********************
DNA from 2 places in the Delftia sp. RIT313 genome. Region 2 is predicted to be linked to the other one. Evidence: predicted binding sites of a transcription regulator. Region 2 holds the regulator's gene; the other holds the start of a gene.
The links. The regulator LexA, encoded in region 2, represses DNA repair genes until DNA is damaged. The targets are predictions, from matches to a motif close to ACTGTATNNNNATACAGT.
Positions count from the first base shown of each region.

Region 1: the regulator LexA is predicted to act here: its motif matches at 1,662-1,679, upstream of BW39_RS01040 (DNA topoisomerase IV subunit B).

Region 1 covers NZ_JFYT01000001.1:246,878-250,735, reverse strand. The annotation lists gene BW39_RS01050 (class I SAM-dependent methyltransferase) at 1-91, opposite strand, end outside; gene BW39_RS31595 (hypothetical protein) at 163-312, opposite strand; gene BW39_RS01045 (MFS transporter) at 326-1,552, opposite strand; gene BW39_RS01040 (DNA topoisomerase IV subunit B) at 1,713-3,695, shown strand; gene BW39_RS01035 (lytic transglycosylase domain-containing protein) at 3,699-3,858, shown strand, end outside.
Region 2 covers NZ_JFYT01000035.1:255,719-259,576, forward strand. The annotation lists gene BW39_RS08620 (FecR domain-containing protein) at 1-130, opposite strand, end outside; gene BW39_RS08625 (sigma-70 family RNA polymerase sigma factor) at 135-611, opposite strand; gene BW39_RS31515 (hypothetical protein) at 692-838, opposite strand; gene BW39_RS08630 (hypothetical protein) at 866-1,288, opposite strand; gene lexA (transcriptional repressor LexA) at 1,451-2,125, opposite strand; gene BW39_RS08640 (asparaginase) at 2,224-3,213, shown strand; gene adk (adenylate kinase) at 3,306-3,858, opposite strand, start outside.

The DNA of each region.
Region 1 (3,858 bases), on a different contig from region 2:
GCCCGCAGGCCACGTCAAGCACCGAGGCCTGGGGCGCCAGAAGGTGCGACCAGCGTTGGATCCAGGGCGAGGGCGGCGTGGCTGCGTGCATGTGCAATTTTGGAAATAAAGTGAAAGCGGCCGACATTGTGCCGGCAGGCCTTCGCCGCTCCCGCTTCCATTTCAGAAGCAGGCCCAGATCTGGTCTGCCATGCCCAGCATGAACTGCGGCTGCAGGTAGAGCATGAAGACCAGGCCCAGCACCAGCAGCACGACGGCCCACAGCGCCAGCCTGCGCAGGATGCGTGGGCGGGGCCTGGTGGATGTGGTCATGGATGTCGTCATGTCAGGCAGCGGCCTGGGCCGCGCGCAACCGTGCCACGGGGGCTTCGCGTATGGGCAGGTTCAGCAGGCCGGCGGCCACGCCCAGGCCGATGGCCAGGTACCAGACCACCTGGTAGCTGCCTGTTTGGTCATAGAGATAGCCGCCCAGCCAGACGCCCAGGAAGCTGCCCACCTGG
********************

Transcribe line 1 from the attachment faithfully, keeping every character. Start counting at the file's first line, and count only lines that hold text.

DNA from 2 places in the Delftia sp. RIT313 genome. Region 2 is predicted to be linked to the other one. Evidence: predicted binding sites of a transcription regulator. Region 2 holds the regulator's gene; the other holds the start of a gene.